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Group homes say worker shortage 'a crisis,' hope for help from legislature

Many agencies that run group homes in Maine are finding it difficult to hire new workers because of low starting wages.

MATFEN, Newcastle — Cheryl Maloney left her job in child care two years ago and became a direct support professional at a group home in Newcastle.

“I like to support the clients,” Maloney said. 

Her fellow support professional Emily Huber agrees.

“Something about the clients—you really get to know them, and it's just a big eye-opener and makes you a better person,” Huber said.

But the people who operate hundreds of group homes for adults with intellectual disabilities say they are at a crisis point because homes are losing staff and can’t find people to replace them.

Agencies like Mobius, which runs six group homes in Lincoln County, said it has lost 28 percent of the staff it had before the pandemic. Statewide, those agencies report staff numbers are down 20 percent.

They say the biggest problem is pay. State government sets the pay rate for those workers through the Maine Care program, and it hasn’t kept up with minimum wage increases, let alone get ahead of them.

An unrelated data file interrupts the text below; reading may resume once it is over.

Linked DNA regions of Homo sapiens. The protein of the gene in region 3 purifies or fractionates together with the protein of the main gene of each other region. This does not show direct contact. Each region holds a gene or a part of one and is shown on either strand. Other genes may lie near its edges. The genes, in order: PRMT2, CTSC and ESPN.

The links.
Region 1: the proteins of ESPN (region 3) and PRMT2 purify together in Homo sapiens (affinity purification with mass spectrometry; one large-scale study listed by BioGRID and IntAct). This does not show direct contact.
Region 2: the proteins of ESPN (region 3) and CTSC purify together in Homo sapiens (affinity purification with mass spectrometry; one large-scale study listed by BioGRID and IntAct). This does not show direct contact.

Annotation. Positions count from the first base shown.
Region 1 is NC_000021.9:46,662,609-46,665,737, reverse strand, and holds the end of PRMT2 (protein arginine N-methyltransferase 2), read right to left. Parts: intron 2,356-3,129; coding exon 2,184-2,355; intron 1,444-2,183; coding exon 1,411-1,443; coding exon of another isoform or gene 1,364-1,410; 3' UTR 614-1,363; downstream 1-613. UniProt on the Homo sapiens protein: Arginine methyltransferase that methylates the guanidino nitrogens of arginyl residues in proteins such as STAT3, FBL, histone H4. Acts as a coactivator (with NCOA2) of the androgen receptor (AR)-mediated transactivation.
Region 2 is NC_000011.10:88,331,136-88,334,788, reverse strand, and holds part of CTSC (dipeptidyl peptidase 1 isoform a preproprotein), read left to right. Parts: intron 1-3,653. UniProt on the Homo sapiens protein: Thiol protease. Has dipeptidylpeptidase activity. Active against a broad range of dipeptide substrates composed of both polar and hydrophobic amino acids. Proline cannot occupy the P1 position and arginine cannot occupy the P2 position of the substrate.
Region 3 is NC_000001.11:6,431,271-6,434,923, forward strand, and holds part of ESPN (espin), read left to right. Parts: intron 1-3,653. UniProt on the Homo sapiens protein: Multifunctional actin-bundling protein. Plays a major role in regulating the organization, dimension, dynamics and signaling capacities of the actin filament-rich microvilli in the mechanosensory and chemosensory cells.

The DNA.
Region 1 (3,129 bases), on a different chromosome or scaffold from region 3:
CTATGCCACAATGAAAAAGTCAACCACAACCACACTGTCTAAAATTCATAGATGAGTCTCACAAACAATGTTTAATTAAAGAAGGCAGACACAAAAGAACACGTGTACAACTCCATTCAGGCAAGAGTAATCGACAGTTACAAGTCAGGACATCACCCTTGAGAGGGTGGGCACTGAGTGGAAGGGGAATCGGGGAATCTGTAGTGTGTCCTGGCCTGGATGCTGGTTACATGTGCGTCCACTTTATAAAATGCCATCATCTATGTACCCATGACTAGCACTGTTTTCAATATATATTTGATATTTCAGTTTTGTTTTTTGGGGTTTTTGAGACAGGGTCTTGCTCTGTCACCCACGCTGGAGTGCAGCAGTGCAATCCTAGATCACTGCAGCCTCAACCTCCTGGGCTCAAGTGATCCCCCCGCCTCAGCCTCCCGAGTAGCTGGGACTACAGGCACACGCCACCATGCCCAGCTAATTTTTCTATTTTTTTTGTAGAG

Rebecca Emmons, director of Mobius, said staffing is at minimum levels at several homes, and any further losses will force tough choices.

“In the past week and a half we’ve had conversations with 10 families to talk about the reality that if one more direct support professional leaves, becomes ill, takes a long absence, we will be calling on families to come in and work in the houses to support their loved ones in the houses living here since 1982.”

Laura Cordes, director of the Maine Association of Community Service Providers said they’re hoping the Legislature will pass a bill, LD 1573, to raise starting pay for those jobs above minimum wage and provide the automatic cost of living increases to keep pay several dollars above the minimum. She said the Mills Administration has just proposed bonuses for those workers, using one-time federal funds, but says that’s not the same as a dependable permanent pay raise. Those discussions are continuing.

Cordes said the bill in the Legislature would require state funding of about $20 million the first year and $23 million the second. That money would leverage added federal dollars.

Lawmakers are expected to vote on it in the next few days before they adjourn.



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